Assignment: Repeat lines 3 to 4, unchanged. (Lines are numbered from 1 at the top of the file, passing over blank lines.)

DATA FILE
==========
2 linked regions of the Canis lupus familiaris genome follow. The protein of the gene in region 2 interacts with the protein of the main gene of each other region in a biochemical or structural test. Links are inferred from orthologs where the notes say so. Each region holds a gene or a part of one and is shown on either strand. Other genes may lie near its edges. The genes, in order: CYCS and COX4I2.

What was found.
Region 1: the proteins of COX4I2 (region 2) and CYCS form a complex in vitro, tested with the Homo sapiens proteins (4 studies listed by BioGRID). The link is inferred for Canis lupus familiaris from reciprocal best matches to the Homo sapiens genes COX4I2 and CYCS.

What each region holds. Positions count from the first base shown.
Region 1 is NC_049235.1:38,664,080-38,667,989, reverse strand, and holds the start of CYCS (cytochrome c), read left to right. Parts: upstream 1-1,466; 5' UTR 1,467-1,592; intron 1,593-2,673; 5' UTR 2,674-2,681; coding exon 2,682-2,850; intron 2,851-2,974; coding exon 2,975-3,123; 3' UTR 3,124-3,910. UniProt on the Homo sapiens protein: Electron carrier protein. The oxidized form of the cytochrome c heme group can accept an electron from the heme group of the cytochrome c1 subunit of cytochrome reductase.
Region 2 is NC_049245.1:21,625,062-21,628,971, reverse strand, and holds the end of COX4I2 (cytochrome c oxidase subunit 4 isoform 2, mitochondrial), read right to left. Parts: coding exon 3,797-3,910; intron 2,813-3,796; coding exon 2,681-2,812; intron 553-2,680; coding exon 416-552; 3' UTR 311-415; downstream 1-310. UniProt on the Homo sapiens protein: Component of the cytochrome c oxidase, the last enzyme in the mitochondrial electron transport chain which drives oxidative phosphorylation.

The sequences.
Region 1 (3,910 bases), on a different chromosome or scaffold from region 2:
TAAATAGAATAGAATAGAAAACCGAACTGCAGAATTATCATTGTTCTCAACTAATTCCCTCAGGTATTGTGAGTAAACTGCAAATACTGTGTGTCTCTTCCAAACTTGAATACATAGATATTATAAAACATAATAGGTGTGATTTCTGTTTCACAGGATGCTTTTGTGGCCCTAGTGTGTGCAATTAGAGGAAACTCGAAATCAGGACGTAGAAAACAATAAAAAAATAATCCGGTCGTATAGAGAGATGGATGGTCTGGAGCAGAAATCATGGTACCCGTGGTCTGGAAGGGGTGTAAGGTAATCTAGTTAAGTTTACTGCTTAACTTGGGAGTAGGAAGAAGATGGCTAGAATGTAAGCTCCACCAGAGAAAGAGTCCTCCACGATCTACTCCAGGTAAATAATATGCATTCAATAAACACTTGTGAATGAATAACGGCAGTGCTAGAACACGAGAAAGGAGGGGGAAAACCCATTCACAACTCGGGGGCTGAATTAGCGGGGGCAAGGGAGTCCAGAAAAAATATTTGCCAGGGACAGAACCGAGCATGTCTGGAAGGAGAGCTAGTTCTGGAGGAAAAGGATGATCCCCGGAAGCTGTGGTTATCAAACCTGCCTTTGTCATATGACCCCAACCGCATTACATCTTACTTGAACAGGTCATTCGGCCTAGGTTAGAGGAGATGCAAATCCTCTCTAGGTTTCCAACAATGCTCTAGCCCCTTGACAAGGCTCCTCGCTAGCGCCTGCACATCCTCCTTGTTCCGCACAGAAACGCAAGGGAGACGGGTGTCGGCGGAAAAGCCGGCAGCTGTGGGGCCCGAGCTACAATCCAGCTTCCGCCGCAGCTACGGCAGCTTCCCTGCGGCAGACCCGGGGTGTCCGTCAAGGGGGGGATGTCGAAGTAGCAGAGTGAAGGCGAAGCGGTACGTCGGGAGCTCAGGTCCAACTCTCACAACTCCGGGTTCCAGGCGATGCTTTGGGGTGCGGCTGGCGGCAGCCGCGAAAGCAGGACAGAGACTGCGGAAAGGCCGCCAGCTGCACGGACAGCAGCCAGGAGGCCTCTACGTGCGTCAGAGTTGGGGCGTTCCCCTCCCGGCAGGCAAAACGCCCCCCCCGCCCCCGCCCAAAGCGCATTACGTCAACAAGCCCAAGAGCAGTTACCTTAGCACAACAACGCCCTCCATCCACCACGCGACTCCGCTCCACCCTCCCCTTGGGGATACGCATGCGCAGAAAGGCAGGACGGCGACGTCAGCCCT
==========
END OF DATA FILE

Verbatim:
Region 1: the proteins of COX4I2 (region 2) and CYCS form a complex in vitro, tested with the Homo sapiens proteins (4 studies listed by BioGRID). The link is inferred for Canis lupus familiaris from reciprocal best matches to the Homo sapiens genes COX4I2 and CYCS.

What each region holds. Positions count from the first base shown.